Records have an inherent imperative to their existence, in that there could be a possibility of you going back to them, either for want or pleasure, and hence they need to be made, maintained. And my friend’s remarks, when seen from this lens, birthed a curious question: was the keenness of recording any exchange of words in a virtual setup a result of the need to do so? If yes, why?
In trying to arrive at a convincing answer, I ran my mind through all the Zoom, Teams, Meets rendezvous I had been a part of, or privy to until then, and in the world of flashbacks, I saw only a screen, with thumbnails and names, heard voices, familiar and unfamiliar, all colluding to make a giant lump of remembrance, very unlike the fine strands of memories I had from my conversations and interactions in a physical space pre-lockdown. And therein lay a probable answer to my inquiry, in that the need to record a virtual conversation arose from its inability to find an immediate place in our senses and that conversations via screens were indistinguishable, blended together with little to no singularity. How else could we hold on to them if not through a record?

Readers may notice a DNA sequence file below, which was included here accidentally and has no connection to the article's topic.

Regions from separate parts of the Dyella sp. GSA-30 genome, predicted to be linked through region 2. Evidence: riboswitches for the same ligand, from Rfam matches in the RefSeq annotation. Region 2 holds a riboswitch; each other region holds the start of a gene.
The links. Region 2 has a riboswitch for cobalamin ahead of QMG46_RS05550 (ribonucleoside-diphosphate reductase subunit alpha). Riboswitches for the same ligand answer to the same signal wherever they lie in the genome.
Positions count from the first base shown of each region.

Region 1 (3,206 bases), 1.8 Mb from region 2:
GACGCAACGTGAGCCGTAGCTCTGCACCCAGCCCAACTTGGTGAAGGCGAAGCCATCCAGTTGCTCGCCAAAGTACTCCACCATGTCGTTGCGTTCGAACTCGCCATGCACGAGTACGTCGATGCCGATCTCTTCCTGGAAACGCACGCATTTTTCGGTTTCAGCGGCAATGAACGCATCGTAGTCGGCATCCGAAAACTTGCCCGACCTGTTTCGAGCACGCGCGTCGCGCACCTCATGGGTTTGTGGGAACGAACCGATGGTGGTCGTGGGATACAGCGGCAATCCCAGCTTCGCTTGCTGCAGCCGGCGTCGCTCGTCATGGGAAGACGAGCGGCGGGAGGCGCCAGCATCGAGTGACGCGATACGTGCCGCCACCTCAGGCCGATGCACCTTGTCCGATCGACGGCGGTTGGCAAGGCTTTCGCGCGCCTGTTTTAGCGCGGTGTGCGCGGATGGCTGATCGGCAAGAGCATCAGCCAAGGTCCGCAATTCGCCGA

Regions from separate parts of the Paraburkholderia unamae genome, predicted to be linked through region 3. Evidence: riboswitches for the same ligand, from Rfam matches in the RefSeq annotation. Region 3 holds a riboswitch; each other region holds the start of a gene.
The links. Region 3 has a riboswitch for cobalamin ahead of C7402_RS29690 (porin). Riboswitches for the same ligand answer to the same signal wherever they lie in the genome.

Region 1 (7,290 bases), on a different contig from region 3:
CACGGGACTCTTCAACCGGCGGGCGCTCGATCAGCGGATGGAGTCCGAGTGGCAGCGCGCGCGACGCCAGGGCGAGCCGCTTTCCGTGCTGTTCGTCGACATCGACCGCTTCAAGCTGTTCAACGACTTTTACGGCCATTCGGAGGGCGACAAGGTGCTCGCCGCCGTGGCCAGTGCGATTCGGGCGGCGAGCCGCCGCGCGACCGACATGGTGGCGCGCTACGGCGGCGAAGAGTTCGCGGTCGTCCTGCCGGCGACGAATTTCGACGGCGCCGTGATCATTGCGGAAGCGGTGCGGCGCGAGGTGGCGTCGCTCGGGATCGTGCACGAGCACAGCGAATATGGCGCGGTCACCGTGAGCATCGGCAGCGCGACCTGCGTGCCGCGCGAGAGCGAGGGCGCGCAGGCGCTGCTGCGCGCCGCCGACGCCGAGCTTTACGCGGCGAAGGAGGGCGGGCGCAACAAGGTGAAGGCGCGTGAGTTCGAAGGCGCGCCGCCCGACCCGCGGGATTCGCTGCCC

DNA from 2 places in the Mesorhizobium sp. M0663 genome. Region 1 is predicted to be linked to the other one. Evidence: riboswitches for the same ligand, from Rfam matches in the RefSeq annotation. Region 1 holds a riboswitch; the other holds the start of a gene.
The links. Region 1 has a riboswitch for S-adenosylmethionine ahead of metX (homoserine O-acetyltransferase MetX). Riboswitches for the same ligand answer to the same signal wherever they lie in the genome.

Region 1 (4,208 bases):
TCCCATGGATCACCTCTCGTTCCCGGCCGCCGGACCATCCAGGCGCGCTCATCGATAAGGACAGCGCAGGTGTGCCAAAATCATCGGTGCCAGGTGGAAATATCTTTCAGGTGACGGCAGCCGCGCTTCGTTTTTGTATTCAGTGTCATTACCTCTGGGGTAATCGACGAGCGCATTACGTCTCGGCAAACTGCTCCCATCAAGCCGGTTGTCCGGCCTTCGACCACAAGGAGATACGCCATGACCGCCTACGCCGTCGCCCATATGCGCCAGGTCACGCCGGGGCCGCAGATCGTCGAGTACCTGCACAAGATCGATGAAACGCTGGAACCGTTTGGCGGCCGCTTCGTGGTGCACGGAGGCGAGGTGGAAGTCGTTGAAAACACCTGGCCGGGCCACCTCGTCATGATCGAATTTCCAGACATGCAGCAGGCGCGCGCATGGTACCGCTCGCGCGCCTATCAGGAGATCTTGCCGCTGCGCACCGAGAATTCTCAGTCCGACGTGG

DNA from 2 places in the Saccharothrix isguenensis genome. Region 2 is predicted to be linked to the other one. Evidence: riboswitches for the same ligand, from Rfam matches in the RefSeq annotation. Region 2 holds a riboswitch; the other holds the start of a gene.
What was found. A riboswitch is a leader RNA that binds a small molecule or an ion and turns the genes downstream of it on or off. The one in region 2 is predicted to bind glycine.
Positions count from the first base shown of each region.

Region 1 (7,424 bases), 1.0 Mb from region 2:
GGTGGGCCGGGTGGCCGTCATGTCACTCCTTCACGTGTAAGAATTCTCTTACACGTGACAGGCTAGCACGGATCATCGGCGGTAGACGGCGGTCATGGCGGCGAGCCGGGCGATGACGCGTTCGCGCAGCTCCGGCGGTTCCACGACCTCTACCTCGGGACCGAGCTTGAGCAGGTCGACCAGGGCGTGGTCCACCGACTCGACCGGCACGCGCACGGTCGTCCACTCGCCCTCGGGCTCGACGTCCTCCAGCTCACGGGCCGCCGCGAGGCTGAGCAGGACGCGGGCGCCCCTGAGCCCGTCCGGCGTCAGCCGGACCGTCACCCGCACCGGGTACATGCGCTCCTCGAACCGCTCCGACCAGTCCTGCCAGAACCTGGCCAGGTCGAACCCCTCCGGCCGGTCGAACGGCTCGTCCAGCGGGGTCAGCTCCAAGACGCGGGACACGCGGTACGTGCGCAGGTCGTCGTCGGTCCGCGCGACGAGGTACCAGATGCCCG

If records could be a possible way to register the virtual, our screens were inevitably the means to indulge in it and to offer a shared habitat to ourselves. The space occupied by our lives at the college had doubtlessly shrunk and shape-shifted its way to our screens. It is difficult to even say that all of us shared a common space, for the web was for everyone, and we were only a tiny fraction of the much bigger world that was living on it. And it clearly stood unmatched to the campus colours, the hues of which brushed our lives in peculiar, sometimes odd, sometimes affable ways; no more, it was the screen-space that had to be navigated.